Vegan Diet May Reduce
Chances Of Heart Disease
NEW YORK, Apr 07 (Reuters Health) -- Avoiding all animal-based food including dairy products and eggs -- known as a vegan diet - may reduce blood levels of an amino acid linked with heart disease, according to a report.
In a new study, researchers found that in just one week, blood levels of the amino acid homocysteine dropped by 13% in people who tried the strict vegetarian diet. High blood levels of homocysteine have been linked to an increased risk of heart attacks and stroke.
The diet was also low-fat, deriving no more than 20% of calories from fat, and the study subjects took part in moderate exercise, stress management and avoided tobacco, alcohol, coffee and other caffeinated beverages. The 40 study subjects also participated in ``spirituality enhancement sessions,'' the authors report in the journal Preventive Medicine.
``Our results suggest that broad-based lifestyle interventions favorably impact homocysteine levels,'' report Dr. David J. DeRose and colleagues from the Lifestyle Center of America in Sulphur, Oklahoma, a facility dedicated to addressing chronic illnesses through alternative medicine or lifestyle changes.
About 63% of study subjects had diabetes, 60% had high blood pressure, 43% had high cholesterol, 25% had heart disease, and 5% were smokers. All enrolled in the program voluntarily, in an effort to switch to a healthier lifestyle. People with heart disease had the highest levels of homocysteine at the beginning of the study, but they also had the greatest decreases (over 20%), note the authors.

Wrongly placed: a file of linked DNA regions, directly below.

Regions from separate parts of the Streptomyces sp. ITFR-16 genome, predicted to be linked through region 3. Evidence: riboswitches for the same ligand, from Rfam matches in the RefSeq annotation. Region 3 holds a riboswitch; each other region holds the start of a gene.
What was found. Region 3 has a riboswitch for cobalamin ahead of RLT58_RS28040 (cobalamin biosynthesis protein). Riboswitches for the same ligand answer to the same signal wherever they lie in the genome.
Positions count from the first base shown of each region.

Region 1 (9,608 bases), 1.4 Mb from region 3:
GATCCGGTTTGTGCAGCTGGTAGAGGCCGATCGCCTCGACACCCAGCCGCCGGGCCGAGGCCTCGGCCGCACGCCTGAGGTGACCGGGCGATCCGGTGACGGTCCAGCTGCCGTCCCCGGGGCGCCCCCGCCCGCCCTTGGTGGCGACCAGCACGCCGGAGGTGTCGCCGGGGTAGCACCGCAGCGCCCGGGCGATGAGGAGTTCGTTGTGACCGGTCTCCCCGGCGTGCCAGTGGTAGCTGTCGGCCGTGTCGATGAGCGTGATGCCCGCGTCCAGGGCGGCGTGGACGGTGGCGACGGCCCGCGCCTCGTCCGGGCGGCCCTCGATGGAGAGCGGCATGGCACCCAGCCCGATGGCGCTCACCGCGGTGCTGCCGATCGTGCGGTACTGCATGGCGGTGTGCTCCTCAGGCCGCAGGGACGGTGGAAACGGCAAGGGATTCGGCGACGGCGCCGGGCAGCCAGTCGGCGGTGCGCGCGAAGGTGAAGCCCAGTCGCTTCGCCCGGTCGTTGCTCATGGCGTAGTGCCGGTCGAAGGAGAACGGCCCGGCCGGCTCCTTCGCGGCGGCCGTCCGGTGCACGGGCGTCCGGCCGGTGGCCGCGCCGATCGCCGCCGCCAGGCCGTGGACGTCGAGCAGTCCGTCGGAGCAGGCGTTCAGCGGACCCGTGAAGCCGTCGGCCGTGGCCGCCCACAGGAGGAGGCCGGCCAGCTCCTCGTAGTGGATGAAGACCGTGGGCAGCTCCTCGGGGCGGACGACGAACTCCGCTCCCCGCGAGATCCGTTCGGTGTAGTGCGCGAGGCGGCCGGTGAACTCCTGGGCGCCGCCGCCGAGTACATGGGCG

Increasing intake of folic acid is known to decrease homocysteine levels, which may partly explain the drop seen in the new study. The participants had a daily intake of folate (folic acid is a form of folate) of 480 micrograms. In comparison, the average man in the US over age 20 has an intake of about 301 micrograms and women over 20 have an average intake of 226 micrograms.
The findings suggest -- but do not prove -- that a vegan diet may help reduce heart risk factors, said study co-author Joshua Muscat in an interview with Reuters Health.
``It indicates that a vegan diet may be helpful in lowering homocysteine levels, which is a risk factor for coronary heart disease, but it's not a controlled clinical trial in any sense,'' said Muscat, a research scientist at the American Health Foundation in Valhalla, New York. ``While the evidence is certainly intriguing, it can't be considered a means to lowering homocysteine levels.'' The American Health Foundation is a nonprofit institute that focuses on disease prevention through diet and lifestyle.
The findings do indicate that multiple lifestyle changes can reduce the risk of chronic disease, Muscat said.
SOURCE: Preventive Medicine 2000;30:225-233.


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